Twilight - Stephenie Meyer, Stephenie Meyer Because I assigned this book in a course on the cultural and social constructions of "love," and because we're following the sociology of emotion's model of seeing culture as shaping and giving meaning and valence to emotions, I had a hard time reading this book other than through the lens of what does this say about "love" and "relationships." My family background of Mormonism also made me hyper-aware of the fetishization of virginity and the essentially Mormon idea of the eternal family being possible only with vampires. So assuming (with Helen Fisher) that there are three basic forms of love—besotted love (romantic infatuation), lust, and long-term attachment—and knowing the history of European notions of love and romance (especially the troubadours), it was hard to see anything other than a story that is so anxious about sexual consummation that it ends up conflating sex and love, contrary to its surface-level obsession with keeping them separate. It should be no surprise to anyone that Fifty Shades of Gray started its life as Twilight fan fiction, as the undercurrent of masochism is barely latent here.

Familiar themes of the romance arch—possession, obsession, and powerlessness—combine with familiar themes of horror—fear, violence, and threat—to create a fantastic notion of true love.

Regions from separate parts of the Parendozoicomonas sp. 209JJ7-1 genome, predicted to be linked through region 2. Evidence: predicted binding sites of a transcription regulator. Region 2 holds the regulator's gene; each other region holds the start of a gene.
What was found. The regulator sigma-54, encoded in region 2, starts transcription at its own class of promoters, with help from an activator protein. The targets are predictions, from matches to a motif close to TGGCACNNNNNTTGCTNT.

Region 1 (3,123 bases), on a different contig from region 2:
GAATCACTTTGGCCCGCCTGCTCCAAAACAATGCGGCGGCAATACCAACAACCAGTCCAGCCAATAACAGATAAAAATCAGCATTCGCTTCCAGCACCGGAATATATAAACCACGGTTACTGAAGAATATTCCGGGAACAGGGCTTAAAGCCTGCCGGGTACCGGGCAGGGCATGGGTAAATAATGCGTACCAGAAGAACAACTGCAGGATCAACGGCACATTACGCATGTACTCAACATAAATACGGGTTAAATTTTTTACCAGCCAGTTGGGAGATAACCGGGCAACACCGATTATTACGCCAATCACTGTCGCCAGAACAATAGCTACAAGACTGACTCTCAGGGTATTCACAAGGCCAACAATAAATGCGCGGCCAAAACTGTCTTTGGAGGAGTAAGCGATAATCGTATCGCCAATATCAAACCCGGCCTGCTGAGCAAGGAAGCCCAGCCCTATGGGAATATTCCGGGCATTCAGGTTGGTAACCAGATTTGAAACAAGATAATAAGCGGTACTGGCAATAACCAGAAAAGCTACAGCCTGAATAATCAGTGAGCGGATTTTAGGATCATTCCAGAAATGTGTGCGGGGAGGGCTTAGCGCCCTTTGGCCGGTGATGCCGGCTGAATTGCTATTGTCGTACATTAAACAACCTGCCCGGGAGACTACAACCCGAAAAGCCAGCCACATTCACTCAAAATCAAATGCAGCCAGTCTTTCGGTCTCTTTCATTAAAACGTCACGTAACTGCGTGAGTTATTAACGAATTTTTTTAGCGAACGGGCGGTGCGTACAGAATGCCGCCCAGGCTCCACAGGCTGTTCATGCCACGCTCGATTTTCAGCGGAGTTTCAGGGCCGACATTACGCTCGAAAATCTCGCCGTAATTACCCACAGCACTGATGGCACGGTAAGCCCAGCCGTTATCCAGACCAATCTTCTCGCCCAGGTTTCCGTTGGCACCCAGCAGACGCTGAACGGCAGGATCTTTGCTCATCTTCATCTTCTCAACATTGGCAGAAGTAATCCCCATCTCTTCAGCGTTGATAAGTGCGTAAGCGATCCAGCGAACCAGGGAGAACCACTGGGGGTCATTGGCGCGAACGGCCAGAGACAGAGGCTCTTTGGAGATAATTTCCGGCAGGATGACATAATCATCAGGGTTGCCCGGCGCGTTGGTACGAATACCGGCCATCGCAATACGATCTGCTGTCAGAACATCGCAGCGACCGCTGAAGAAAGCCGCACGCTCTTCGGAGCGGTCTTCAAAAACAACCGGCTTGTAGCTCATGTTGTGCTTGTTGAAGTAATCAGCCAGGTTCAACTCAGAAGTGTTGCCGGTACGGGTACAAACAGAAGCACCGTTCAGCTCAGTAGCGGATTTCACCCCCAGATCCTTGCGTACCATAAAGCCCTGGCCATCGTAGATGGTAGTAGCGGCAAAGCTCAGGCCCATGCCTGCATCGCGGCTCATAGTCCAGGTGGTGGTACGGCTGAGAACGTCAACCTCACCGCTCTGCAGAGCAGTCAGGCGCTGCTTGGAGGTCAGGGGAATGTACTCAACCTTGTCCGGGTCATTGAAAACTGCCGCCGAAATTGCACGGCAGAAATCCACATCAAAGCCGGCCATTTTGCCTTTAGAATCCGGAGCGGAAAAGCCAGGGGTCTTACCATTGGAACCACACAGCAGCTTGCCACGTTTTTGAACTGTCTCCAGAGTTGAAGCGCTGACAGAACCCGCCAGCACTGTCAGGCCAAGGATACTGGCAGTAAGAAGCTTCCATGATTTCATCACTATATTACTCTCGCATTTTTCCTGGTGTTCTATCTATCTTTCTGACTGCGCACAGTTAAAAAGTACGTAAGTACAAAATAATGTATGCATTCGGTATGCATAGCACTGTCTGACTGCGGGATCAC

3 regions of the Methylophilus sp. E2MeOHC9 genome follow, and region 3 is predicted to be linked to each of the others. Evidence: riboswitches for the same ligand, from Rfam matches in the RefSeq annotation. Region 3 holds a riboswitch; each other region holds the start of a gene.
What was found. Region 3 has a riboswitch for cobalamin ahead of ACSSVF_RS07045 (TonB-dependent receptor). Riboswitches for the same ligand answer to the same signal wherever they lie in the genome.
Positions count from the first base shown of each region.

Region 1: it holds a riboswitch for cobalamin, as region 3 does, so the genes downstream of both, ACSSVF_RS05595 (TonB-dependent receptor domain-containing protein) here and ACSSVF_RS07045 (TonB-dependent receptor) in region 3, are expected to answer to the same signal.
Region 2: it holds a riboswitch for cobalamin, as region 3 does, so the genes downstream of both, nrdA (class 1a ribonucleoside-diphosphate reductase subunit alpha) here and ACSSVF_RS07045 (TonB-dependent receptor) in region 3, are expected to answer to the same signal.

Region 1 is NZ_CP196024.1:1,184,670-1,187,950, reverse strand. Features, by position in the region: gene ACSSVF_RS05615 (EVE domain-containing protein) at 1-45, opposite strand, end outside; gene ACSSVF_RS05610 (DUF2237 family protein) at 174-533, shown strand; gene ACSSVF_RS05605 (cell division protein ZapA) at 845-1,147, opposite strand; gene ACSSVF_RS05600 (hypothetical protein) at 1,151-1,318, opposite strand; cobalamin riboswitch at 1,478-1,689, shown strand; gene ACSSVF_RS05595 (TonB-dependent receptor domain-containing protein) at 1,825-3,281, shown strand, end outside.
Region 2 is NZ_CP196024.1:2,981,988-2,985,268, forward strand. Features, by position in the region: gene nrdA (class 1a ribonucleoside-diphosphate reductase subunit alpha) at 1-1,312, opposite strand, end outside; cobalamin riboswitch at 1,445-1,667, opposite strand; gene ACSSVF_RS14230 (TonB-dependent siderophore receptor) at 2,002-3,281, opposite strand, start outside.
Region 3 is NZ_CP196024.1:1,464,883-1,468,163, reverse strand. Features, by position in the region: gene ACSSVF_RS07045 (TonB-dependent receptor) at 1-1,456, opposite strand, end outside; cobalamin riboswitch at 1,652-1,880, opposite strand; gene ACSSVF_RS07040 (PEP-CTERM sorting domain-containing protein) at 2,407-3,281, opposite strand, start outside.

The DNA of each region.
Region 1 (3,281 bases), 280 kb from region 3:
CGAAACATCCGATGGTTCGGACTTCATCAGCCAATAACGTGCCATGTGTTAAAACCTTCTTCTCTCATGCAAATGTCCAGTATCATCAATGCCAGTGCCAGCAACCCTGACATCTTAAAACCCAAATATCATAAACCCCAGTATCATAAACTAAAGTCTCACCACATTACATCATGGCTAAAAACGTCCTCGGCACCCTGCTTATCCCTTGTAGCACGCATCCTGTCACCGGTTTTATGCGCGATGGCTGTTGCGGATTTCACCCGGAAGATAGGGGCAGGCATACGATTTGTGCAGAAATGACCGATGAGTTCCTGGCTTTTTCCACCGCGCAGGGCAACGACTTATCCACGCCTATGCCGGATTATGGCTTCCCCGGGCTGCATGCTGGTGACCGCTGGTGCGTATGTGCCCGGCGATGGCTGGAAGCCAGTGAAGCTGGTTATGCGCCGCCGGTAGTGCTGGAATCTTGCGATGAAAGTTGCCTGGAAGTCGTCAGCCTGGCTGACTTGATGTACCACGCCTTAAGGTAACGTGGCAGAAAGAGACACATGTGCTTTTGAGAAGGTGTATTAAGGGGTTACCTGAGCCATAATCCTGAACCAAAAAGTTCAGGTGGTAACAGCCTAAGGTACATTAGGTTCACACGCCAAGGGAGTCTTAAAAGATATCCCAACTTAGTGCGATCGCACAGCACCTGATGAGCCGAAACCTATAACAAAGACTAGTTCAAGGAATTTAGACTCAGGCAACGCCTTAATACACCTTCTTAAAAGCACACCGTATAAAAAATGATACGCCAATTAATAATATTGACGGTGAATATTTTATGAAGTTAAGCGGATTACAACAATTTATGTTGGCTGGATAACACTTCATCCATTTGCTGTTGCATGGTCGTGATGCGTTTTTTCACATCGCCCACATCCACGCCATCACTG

I think at the end—aside from having to lie in the dark for an hour or so to recover from brain poisoning caused by a week of bad prose—what I really wondered is why? What is the draw? This is a story in which real relationships with real humans are rebuffed and rejected in favor of eternal families with the undead; where love is defined as being possessed/desired by an uncontrollably violent male; and where the pleasure derives from the female power to tame that male (La Belle et la Bête?); but where the male might break free and kill you at any moment; where the young female is on the surface smart and self-possessed, but who for 400 pages obsesses over what every look and gesture by an aloof vampire might mean.

I have a sex-positive ethic, and am an outspoken advocate for alternative sexualities and experience, such as S&M. But something reads off, to me, in Meyer's narrative:

The S&M is only foreplay for marriage (in the 4th book) and has no meaning other than to elevate the eroticization of virginity itself and to highlight the romantic trope of love as redemptive.

edited for clarity and grammar.